EDINBURGH FESTIVAL '98: Two men go mad on Brecht

Last year, trapped in a bathroom. This year, the Right Size asks: what is a human being? Seriously.
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The Independent Culture
"HELLO MRS Spicer ...." OK, not the world's funniest line but that's because you can't see or hear it. Quite sane people at last year's festival could be heard imitating Sean Foley's simultaneously wolfish and sheepish delivery of the greeting as he popped, beslippered, to his corner shop for a pint of milk and an egg, to be blushingly confronted by his local vision of loveliness.

Actually, there was no pint of milk, no egg, nor even a corner shop. But try telling that to the audiences who collectively wet themselves. Foley and his partner-in-crime, Hamish McColl aka The Right Size, attached jumpleads to their audience's imagination in Do You Come Here Often? This wildly inventive, no, lunatic assembly of theatrical sophistication, slapstick, warmth, wit and deep silliness was the runaway sensation of the festival and unarguably the finest, funniest comedy ever written about two men trapped in a bathroom.

To universal amazement, they didn't even make the Perrier shortlist. "Too theatrical," sniffed the committee. Still, The Right Size had the last laugh, sailing into a smash-hit West End season. And now, in my best cinematic "Coming Soon" style, I must tell you: "They're back... and this time it's Brecht."

The guys have gone legit and, what's more, they've teamed up with Kathryn Hunter, best known for her work with Theatre de Complicite. "People say, `so, are you now going into texts?'," frowns McColl, the dark-haired one given to sterner characters. "But no, this is a one-off."

"There's the implication that we're going to leave all that juvenile stuff alone now," adds Foley. Happily, after Edinburgh, a tour and then the Almeida, they're going straight back to the juvenile and writing a series for Channel 4.

Nevertheless, they're relishing working on a finished script - translation by Lee Hall, who wrote the great radio success Spoonface Steinberg - thereby relinquishing a degree of responsibility. After 10 years of double-act shows, they still love performing together, but, as Foley growls: "Normally we have to write the bastard, too."

McColl and Foley are at the head of a rather long line of people who, until recently, had never heard of his satirical comedy, Mr Puntila and His Man Matti. Hunter had been invited by the Almeida to direct something to celebrate Brecht's centenary and the three of them had talked about working together for years, so she sent them the script. With each Right Size show, they've added a new ingredient, from magic and acrobatics to Alice Power's increasingly mad sets, so a collaboration via someone else's script looked perfect for fresh inspiration.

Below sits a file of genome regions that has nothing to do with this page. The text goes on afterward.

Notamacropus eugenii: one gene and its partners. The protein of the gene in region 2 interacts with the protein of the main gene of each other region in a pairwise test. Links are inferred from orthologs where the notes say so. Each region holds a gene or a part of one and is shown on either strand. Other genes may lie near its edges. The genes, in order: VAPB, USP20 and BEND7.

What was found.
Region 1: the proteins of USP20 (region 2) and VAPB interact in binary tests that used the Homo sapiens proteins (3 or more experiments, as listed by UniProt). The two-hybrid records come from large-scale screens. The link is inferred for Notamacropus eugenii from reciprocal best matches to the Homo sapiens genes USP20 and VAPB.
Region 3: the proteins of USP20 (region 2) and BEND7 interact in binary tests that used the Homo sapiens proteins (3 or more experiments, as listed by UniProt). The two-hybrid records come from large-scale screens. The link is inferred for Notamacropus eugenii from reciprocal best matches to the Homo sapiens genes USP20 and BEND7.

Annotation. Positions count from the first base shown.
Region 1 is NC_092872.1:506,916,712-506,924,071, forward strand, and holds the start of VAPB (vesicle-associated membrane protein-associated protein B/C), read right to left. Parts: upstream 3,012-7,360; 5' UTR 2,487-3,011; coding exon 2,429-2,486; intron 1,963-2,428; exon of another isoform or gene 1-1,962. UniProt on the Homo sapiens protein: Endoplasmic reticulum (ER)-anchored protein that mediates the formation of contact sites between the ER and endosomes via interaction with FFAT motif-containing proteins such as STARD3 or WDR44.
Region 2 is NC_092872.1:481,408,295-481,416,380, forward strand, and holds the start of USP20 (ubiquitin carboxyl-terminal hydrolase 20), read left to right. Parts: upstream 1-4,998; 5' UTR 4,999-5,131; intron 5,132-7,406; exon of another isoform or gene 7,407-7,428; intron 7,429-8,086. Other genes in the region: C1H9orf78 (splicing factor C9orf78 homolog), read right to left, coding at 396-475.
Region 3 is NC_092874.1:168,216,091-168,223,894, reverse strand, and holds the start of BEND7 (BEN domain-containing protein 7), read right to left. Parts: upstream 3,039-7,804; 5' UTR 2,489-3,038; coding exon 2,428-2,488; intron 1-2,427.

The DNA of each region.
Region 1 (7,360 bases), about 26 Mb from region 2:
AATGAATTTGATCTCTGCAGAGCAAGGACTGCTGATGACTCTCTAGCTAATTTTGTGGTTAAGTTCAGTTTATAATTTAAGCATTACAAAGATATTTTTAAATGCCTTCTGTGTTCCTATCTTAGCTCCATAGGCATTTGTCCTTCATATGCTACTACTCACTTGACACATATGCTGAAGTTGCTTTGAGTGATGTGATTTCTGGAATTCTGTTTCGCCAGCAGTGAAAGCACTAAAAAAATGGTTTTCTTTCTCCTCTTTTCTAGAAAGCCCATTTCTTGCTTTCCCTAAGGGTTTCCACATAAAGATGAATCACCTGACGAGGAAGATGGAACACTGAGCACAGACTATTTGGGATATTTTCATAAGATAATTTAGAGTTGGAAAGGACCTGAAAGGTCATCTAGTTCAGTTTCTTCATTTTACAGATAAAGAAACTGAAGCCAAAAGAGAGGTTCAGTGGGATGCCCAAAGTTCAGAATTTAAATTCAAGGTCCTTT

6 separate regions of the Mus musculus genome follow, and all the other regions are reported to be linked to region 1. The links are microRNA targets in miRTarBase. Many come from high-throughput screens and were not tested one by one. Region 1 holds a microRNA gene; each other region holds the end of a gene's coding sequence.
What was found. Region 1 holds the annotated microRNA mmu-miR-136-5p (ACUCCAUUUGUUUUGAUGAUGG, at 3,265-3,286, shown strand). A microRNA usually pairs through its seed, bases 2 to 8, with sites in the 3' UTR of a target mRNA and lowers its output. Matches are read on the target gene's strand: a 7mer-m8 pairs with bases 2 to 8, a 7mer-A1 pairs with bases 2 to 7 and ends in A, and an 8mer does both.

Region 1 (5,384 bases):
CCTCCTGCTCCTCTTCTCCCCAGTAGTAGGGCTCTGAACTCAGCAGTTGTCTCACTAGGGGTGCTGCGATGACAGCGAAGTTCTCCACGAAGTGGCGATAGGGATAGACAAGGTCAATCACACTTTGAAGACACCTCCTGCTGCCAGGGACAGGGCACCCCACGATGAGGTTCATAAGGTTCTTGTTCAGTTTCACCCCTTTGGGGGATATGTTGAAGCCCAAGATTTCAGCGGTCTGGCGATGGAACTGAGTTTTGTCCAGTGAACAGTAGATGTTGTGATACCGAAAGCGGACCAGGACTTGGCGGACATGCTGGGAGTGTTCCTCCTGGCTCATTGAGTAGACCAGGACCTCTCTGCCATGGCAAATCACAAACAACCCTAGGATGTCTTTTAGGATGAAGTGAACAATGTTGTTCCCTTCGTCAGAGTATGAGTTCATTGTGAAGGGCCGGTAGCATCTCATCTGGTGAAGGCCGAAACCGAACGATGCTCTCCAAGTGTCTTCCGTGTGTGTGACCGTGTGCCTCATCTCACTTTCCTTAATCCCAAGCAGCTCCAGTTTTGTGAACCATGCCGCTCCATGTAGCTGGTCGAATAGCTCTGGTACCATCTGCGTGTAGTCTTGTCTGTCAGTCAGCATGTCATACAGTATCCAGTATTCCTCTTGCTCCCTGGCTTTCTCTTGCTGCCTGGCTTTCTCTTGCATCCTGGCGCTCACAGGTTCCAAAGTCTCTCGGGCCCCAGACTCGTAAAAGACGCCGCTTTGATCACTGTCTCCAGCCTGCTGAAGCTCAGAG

The question that the play posits is: what is a human being? "There's the suggestion that there could be an enormous friendship between my character Puntila and his servant," explains McColl, "but there can't be because of the social structure. I'm a landowner and he's a chauffeur, but in those mad farce moments where that friendship bursts through we can really use our double-act skills."

The toughest thing for them, let alone Hunter, is the knife-edge of the size and style of performance. Having them do their Right Size shtick to underline the comedy is one thing. On the other hand, they must match the play's serious writing without neutering their performances to the point where they turn into just two actors. It's like casting Robin Williams to be subdued in The Birdcage or Good Will Hunting. If these two are not going to do what they do best, why hire them in the first place? Foley describes Hunter as having had her beady eyes on this dilemma from the off. "Quite rightly, she immediately made us go the other way. Casting us because we were actors would have been stupid and we would never have done it."

They've reached that ghastly point in rehearsals, the first run-through. "It felt like we'd got concrete boots on," says a horrified McColl. In fact, it's less of an uphill struggle into unknown territory than you might think. At the risk of sounding completely barking, their own work is already extremely Brechtian. McColl admits that he knows little about the theories, "but I do know that he's saying: `this is happening, but I'm only playing at it'. We do that all the time. We play `I'm stuck in a bathroom', then step out and talk about it, snapping in and out of scenes. When we start making a show we say, `OK, you're a dentist and I'm going to come in'. Well, hang on a minute, there's a hundred people sitting out there, what kind of dentist's room is that? So then we say, `so, just pretend you are'. OK, so I'm in a white coat and funnily enough people believe you are a dentist. Weird." But damn funny.

Mr Puntila and His Man Matti is at the Traverse (0131-228 1404)